Bus stop art demanding justice for Grenfell victims. Credit: duncan c, Flickr.

27 June: A freedom of information request by JCWI reveals that police have referred 2,656 crime victims to the Home Office as potential ‘immigration offenders’ since May 2020. (New Statesman, 27 June 2022)

28 June: Merseyside police are accused of institutional racism after aiming guns at two young black men during a stop and search in Toxteth. Footage of the search, in which nothing was found, was circulated online and attracted widespread criticism. The police force maintains that the stop was ‘justified and appropriate’. (Liverpool Echo, 29 June 2022)

29 June: A report to the West Midlands Police and Crime Commissioner Simon Foster shows an increase in the number of stop and searches of Black and Asian people despite the crime commissioner’s promise in 2021 to overhaul stop and search. (Express and Star, 29 June 2022)

29 June: Three Metropolitan police officers based at Bethnal Green police station appear at a gross misconduct hearing accused of sharing racist and other grossly offensive messages, including comparing the Duchess of Sussex to a ‘golliwog’ toy and calling a Black boy a monkey, on a WhatsApp messaging group. (Guardian, 29 June 2022)

30 June: The Norwegian Police Directorate announces that while Pride events can resume, a decision to arm the police, taken after an Islamist shooting spree in Oslo (see counter-terrorism and national security below), will remain in place for the foreseeable future. (The Local, 30 June 2022)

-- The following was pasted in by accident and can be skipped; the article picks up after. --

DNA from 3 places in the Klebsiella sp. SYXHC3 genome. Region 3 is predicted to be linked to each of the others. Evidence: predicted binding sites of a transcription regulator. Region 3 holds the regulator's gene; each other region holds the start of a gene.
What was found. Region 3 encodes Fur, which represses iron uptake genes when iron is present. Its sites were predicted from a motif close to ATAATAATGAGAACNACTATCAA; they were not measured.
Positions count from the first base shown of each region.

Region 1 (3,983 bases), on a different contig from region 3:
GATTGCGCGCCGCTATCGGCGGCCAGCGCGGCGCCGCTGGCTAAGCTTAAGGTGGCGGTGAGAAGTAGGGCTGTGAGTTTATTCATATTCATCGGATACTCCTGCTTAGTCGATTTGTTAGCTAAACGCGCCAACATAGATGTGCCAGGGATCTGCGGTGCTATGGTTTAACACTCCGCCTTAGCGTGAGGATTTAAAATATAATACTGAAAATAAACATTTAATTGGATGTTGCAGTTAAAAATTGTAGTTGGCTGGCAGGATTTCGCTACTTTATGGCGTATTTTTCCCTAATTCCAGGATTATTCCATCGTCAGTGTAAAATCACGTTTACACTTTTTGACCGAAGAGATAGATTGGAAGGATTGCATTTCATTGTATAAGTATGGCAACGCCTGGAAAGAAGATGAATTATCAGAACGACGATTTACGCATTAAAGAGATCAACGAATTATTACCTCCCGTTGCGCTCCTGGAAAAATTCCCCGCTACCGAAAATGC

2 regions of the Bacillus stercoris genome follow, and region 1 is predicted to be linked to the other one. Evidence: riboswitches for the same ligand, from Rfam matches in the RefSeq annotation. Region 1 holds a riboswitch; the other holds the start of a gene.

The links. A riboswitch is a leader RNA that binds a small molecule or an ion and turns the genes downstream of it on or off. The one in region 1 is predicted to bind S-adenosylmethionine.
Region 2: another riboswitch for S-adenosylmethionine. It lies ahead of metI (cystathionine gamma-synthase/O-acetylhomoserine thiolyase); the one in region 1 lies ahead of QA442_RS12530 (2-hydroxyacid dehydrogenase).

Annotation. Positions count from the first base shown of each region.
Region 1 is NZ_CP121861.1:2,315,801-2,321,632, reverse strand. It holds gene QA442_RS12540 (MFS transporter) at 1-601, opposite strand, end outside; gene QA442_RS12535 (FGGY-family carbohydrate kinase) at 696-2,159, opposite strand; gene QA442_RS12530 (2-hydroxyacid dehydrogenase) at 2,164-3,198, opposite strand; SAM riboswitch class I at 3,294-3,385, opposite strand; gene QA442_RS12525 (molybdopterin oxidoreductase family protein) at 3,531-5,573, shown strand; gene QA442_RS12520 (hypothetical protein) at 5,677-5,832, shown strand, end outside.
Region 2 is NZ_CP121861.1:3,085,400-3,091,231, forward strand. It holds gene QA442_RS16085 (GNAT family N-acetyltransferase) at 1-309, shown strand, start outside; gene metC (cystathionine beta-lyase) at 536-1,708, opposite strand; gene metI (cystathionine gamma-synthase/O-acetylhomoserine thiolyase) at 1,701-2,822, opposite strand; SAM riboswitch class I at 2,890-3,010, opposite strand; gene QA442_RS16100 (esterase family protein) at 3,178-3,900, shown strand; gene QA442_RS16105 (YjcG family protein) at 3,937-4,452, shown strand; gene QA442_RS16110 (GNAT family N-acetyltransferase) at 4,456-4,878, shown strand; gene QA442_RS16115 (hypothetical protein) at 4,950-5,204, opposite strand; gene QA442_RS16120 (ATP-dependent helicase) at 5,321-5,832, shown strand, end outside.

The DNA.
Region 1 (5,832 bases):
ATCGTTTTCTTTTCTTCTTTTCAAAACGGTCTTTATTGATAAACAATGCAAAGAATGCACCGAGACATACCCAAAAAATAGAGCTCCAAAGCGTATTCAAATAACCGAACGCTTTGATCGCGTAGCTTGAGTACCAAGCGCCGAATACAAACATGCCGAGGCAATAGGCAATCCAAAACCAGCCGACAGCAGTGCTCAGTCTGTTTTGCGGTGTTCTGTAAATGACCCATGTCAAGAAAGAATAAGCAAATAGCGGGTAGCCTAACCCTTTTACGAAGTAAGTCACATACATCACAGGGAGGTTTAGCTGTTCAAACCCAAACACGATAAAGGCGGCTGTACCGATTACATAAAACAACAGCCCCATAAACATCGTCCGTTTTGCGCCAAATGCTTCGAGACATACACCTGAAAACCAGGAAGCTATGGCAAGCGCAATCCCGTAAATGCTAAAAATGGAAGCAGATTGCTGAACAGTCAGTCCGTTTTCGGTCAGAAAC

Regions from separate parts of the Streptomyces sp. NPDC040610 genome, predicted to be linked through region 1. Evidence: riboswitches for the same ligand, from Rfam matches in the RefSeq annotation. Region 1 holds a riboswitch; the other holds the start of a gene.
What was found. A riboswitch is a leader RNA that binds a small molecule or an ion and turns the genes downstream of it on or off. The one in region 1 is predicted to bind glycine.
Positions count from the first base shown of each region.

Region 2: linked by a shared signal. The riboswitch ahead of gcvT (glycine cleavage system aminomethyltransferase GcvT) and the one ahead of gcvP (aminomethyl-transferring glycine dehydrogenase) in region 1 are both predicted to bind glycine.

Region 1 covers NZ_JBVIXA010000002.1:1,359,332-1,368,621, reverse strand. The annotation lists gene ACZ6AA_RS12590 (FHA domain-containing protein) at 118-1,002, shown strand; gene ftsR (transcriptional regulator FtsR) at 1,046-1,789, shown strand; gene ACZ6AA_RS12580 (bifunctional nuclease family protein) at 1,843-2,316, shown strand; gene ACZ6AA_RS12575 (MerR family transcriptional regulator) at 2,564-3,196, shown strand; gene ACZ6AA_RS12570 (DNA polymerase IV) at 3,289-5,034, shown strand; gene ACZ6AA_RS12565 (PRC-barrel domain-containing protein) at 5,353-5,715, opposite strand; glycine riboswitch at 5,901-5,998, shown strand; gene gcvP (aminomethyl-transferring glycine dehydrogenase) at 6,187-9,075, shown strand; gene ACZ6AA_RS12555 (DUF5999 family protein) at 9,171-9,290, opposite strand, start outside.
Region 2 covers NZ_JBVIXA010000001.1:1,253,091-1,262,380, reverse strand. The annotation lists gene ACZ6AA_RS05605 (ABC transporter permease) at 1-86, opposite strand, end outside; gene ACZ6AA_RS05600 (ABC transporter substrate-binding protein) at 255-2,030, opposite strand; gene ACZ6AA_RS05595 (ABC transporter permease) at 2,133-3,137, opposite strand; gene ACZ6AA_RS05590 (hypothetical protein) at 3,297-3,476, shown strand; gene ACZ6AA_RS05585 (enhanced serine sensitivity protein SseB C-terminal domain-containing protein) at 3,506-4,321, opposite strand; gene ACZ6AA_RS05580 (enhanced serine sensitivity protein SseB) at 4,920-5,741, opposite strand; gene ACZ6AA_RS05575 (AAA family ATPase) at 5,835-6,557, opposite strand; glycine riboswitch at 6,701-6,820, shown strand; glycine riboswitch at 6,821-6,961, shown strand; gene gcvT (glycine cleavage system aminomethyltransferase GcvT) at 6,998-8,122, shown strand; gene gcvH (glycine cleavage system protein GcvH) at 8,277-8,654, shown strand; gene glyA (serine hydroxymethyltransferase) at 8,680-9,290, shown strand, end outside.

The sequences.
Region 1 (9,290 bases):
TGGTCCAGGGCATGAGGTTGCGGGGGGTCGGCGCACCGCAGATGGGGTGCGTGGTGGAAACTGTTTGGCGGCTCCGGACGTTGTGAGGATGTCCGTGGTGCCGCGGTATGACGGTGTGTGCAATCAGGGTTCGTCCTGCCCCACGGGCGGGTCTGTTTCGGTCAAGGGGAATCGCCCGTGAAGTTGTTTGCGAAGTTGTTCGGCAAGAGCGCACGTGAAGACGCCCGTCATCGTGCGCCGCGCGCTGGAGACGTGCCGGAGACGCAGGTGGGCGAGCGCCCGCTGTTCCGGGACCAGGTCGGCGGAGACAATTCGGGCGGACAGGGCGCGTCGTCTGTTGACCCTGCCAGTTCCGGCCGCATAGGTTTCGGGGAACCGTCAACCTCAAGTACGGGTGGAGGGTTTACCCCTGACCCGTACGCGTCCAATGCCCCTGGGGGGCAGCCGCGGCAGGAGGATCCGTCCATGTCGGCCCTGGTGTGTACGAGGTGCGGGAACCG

4 July: As several black teenagers from Manchester are jailed for between eight and 21 years for conspiracy to commit grievous bodily harm as a result of a Telegram chat, Lucy Powell MP writes to the justice minister protesting the injustice of the case. Kids of Colour organise a protest march, which results in 500 people offering to mentor the young men in prison. (Guardian, 1 July 2022; Guardian, 4 July 2022)

5 July: An official inquiry led by a retired judge finds that Jermaine Baker, who was unarmed when he was killed by a police marksman known as W80 in north London in December 2015, was killed lawfully in an act of self-defence. Twenty-four errors were recorded in the Met’s planning and conduct of the armed operation against three men preparing to spring a prisoner. (Guardian, 5 July 2022)


25 June: Norwegian police issue a terror alert, saying that the Norwegian national of Iranian origin arrested after two people were killed in consecutive shootings in Oslo, one at a gay bar, is a radicalised Islamist with a history of mental illness. Muslim organisations in Norway condemn the killings. Facebook closes the account of extremist Arfan Bhatti, believed to have had contact with the killer, after he justified the death penalty for homosexuals in Islam. (Guardian, 25 June 2022; News in, 27 June 2022)